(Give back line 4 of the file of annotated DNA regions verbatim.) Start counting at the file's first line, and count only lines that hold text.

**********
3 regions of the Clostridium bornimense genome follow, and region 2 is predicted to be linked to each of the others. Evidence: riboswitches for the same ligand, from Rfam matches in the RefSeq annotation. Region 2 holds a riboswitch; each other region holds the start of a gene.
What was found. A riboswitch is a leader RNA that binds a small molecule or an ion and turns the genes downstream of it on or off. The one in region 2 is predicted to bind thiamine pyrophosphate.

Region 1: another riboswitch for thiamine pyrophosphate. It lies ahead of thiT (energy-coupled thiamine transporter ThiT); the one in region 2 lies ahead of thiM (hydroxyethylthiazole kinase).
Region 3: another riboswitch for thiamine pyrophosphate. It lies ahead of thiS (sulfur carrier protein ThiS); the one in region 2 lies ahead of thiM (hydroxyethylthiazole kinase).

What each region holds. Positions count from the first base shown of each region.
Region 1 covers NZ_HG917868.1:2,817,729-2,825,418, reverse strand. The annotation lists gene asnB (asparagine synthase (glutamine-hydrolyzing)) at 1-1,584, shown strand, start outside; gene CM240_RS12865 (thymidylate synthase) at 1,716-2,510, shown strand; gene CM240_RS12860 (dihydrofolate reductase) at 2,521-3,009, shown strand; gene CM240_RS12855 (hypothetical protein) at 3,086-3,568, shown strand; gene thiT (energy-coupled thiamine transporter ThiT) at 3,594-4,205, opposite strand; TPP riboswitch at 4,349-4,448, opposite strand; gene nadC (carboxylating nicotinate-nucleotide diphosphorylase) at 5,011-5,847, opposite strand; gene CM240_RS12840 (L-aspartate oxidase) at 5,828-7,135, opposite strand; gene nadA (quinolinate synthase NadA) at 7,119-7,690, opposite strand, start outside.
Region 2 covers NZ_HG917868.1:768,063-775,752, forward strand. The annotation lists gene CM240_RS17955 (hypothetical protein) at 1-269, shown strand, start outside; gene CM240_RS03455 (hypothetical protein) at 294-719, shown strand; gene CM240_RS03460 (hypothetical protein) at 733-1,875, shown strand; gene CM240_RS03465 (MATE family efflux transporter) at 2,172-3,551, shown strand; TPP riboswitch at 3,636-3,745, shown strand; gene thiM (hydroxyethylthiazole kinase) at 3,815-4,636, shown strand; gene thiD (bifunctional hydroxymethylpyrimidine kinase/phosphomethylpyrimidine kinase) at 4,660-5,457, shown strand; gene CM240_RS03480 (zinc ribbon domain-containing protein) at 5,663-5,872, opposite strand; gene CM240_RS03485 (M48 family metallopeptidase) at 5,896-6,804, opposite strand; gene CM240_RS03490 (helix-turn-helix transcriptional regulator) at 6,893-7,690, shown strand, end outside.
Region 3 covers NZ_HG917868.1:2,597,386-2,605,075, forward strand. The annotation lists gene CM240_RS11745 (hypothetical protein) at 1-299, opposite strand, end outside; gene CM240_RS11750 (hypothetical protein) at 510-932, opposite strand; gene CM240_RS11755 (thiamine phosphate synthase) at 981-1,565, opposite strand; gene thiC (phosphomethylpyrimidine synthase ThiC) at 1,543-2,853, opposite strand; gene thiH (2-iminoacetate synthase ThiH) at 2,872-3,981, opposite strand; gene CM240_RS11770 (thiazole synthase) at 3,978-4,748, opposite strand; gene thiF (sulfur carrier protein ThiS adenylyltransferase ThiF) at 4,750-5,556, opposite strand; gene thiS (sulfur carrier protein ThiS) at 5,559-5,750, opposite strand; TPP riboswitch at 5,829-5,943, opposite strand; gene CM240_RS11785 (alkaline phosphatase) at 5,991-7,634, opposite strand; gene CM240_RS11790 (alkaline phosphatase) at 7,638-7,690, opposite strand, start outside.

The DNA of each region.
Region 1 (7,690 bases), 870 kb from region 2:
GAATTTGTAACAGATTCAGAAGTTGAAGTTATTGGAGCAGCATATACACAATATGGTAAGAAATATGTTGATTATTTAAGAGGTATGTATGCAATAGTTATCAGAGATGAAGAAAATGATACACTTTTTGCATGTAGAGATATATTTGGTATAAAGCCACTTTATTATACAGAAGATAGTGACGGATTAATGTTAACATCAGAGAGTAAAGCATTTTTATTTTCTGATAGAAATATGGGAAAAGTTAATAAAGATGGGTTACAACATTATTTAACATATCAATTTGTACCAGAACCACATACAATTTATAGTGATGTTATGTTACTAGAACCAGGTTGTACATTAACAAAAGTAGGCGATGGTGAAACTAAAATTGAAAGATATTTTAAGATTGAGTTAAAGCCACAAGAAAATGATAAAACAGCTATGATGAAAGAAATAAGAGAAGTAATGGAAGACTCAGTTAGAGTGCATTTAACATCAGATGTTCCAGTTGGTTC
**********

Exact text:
Region 3: another riboswitch for thiamine pyrophosphate. It lies ahead of thiS (sulfur carrier protein ThiS); the one in region 2 lies ahead of thiM (hydroxyethylthiazole kinase).